Elon Musk complains about quality issues while teasing a 'production candidate' truck

Elon Musk complains about quality issues while teasing a 'production candidate' truck


As Tesla (TSLA) nears production, and closes in on its Q3 delivery event for the Cybertruck, an old foe rears its ugly head: quality.

Yesterday afternoon, Tesla CEO Elon Musk proudly showed off a “production candidate” of the Cybertruck from Giga Austin on his social media site X. Generally speaking, production “candidates” or “builds” are early models rolling off the production line that automakers use to check assembly systems — and the quality of the production line. Though these vehicles are not meant for sale, their presence may indicate the line is operational, and possibly nearing the beginning of production.

In a later reply to the post asking about timing for the truck’s release, Musk said “When we are ready to do so, we will. While I think it is our best product ever, it is an extremely difficult product to build. We are in uncharted territory, because it is not like anything else.”

Musk followed up with a new post of the Cybertruck just this morning:


— Elon Musk (@elonmusk)
August 24, 2023

Users online and on Tesla message boards were quick to point out some irregularities with fit and finish, like inconsistent panel gaps, in the Cybertruck photo posted by Musk yesterday. The concern being Tesla — notorious for production issues like irregular panel gaps and ill fitting parts — was having similar issues with the Cybertruck.

The “extremely difficult product to build” line in Musk’s X post is a notable one, because it reflects an email he sent internally to his Tesla team.

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As reported by InsideEVs, the Cybertruck Owners Club obtained the email from Musk, imploring workers to pay attention to fit and finish issues:



Due to the nature of Cybertruck, which is made of bright metal with mostly straight edges, any dimensional variation shows up like a sore thumb.


All parts for this vehicle, whether internal or from suppliers, need to be designed and built to sub 10 micron accuracy.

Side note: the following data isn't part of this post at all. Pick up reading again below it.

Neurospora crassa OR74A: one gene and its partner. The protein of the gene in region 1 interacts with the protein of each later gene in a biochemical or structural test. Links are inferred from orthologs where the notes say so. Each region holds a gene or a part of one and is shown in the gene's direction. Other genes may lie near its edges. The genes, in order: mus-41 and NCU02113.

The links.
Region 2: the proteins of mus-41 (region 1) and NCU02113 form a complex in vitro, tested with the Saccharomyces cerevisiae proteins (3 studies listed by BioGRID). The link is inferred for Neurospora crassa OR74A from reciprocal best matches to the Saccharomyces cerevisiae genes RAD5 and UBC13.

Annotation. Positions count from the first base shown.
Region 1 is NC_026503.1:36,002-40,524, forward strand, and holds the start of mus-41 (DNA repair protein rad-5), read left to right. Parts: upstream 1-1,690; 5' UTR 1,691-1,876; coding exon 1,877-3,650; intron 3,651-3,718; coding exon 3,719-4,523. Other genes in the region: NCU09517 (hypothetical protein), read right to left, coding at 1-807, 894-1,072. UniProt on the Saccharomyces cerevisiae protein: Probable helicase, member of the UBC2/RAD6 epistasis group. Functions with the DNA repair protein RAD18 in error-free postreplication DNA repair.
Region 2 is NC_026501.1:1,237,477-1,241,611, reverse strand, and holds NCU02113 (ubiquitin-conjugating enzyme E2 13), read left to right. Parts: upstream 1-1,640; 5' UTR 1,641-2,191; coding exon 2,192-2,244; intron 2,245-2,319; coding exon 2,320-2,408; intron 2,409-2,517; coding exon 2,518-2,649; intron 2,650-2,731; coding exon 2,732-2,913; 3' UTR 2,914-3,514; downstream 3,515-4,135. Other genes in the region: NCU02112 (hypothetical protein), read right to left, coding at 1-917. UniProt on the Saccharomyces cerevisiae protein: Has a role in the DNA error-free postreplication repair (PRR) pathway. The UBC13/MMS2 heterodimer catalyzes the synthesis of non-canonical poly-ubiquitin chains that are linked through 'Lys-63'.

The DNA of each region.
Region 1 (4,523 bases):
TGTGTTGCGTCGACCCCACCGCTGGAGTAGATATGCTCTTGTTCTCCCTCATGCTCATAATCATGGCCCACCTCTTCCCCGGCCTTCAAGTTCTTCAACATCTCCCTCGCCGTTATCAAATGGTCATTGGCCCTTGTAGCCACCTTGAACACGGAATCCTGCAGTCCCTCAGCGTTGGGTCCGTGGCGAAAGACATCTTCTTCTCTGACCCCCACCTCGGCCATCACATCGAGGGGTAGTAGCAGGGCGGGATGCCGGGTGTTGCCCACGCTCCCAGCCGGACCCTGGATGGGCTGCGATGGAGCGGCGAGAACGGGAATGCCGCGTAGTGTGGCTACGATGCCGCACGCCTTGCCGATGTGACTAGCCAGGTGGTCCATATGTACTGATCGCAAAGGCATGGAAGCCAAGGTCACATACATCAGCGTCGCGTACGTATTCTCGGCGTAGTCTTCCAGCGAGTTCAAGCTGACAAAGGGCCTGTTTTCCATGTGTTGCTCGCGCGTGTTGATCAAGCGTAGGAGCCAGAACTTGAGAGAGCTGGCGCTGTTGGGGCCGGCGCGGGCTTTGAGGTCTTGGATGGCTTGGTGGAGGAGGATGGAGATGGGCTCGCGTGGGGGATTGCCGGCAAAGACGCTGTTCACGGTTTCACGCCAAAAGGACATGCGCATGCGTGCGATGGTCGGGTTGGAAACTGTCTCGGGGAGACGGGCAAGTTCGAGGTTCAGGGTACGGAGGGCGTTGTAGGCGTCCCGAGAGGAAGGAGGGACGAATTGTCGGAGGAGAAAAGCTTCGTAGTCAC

That means all part dimensions need to be to the third decimal place in millimeters and tolerances need be specified in single digit microns. If LEGO and soda cans, which are very low cost, can do this, so can we.


Precision predicates perfectionism.





The stakes are clearly high considering the Cybertruck’s importance to the Tesla growth story. It has already been delayed two years due to various issues. And the already existing competition from Ford (F) and Rivian (RIVN) underscores the need for Musk and the Tesla team to get everything right for Cybertruck’s eventual release.

The Cybertruck’s unique shape that features no curves, and stainless steel sheetmetal that readily shows any imperfections due to its unfinished nature, pose challenges for Tesla to mass produce, compared to its other vehicles like the Model 3 sedan or Model Y SUV. 

For Tesla fans and its army of investors, the hope is Musk and the Giga Austin Tesla team can solve these issues ahead of the Q3 delivery event that many are waiting to see. Musk has gone on record during the Tesla’s most recent Q2 earnings call, claiming demand for the Cybertruck was “so far off the hook, you can’t even see the hook.”

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Pras Subramanian is a reporter for Yahoo Finance. You can follow him on Twitter and on Instagram.

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